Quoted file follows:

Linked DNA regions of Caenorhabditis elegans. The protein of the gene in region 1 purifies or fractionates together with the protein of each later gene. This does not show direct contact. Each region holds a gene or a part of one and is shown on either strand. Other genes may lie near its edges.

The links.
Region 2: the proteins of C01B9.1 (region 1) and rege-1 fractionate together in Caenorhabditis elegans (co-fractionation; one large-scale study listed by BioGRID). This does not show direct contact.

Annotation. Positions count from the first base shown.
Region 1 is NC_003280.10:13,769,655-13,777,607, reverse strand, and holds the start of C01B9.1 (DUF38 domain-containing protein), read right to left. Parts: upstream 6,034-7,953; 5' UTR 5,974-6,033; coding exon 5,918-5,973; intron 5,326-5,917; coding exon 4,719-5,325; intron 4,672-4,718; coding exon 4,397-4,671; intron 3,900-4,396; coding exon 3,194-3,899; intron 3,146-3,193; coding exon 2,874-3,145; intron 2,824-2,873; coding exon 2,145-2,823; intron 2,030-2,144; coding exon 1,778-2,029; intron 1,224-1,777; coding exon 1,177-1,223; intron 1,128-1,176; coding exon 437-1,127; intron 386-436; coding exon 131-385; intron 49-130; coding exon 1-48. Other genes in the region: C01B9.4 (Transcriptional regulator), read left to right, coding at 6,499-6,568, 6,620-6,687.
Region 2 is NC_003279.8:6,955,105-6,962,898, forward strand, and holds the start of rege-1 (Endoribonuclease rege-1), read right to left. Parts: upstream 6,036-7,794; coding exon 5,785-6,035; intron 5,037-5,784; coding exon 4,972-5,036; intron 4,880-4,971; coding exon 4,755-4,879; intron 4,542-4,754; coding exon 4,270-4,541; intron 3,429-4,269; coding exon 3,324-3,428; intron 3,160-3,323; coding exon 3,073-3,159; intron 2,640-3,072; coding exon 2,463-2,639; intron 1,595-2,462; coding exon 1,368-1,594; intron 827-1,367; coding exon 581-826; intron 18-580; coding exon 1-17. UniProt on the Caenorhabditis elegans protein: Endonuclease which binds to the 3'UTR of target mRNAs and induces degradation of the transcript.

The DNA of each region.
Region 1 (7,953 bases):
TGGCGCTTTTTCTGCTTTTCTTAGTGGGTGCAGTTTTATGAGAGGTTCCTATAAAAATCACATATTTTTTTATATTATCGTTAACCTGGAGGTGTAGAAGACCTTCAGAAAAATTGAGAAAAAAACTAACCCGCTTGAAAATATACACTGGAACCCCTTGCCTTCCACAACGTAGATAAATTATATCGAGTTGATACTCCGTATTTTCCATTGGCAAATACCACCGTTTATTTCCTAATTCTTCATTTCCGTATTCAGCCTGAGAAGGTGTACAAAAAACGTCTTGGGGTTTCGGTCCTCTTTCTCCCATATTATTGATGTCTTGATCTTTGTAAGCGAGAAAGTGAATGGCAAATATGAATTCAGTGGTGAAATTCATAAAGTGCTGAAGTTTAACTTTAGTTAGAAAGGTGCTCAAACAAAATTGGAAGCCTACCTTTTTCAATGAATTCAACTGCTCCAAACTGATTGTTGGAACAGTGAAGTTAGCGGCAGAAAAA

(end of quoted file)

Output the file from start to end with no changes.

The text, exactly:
Linked DNA regions of Caenorhabditis elegans. The protein of the gene in region 1 purifies or fractionates together with the protein of each later gene. This does not show direct contact. Each region holds a gene or a part of one and is shown on either strand. Other genes may lie near its edges.

The links.
Region 2: the proteins of C01B9.1 (region 1) and rege-1 fractionate together in Caenorhabditis elegans (co-fractionation; one large-scale study listed by BioGRID). This does not show direct contact.

Annotation. Positions count from the first base shown.
Region 1 is NC_003280.10:13,769,655-13,777,607, reverse strand, and holds the start of C01B9.1 (DUF38 domain-containing protein), read right to left. Parts: upstream 6,034-7,953; 5' UTR 5,974-6,033; coding exon 5,918-5,973; intron 5,326-5,917; coding exon 4,719-5,325; intron 4,672-4,718; coding exon 4,397-4,671; intron 3,900-4,396; coding exon 3,194-3,899; intron 3,146-3,193; coding exon 2,874-3,145; intron 2,824-2,873; coding exon 2,145-2,823; intron 2,030-2,144; coding exon 1,778-2,029; intron 1,224-1,777; coding exon 1,177-1,223; intron 1,128-1,176; coding exon 437-1,127; intron 386-436; coding exon 131-385; intron 49-130; coding exon 1-48. Other genes in the region: C01B9.4 (Transcriptional regulator), read left to right, coding at 6,499-6,568, 6,620-6,687.
Region 2 is NC_003279.8:6,955,105-6,962,898, forward strand, and holds the start of rege-1 (Endoribonuclease rege-1), read right to left. Parts: upstream 6,036-7,794; coding exon 5,785-6,035; intron 5,037-5,784; coding exon 4,972-5,036; intron 4,880-4,971; coding exon 4,755-4,879; intron 4,542-4,754; coding exon 4,270-4,541; intron 3,429-4,269; coding exon 3,324-3,428; intron 3,160-3,323; coding exon 3,073-3,159; intron 2,640-3,072; coding exon 2,463-2,639; intron 1,595-2,462; coding exon 1,368-1,594; intron 827-1,367; coding exon 581-826; intron 18-580; coding exon 1-17. UniProt on the Caenorhabditis elegans protein: Endonuclease which binds to the 3'UTR of target mRNAs and induces degradation of the transcript.

The DNA of each region.
Region 1 (7,953 bases):
TGGCGCTTTTTCTGCTTTTCTTAGTGGGTGCAGTTTTATGAGAGGTTCCTATAAAAATCACATATTTTTTTATATTATCGTTAACCTGGAGGTGTAGAAGACCTTCAGAAAAATTGAGAAAAAAACTAACCCGCTTGAAAATATACACTGGAACCCCTTGCCTTCCACAACGTAGATAAATTATATCGAGTTGATACTCCGTATTTTCCATTGGCAAATACCACCGTTTATTTCCTAATTCTTCATTTCCGTATTCAGCCTGAGAAGGTGTACAAAAAACGTCTTGGGGTTTCGGTCCTCTTTCTCCCATATTATTGATGTCTTGATCTTTGTAAGCGAGAAAGTGAATGGCAAATATGAATTCAGTGGTGAAATTCATAAAGTGCTGAAGTTTAACTTTAGTTAGAAAGGTGCTCAAACAAAATTGGAAGCCTACCTTTTTCAATGAATTCAACTGCTCCAAACTGATTGTTGGAACAGTGAAGTTAGCGGCAGAAAAA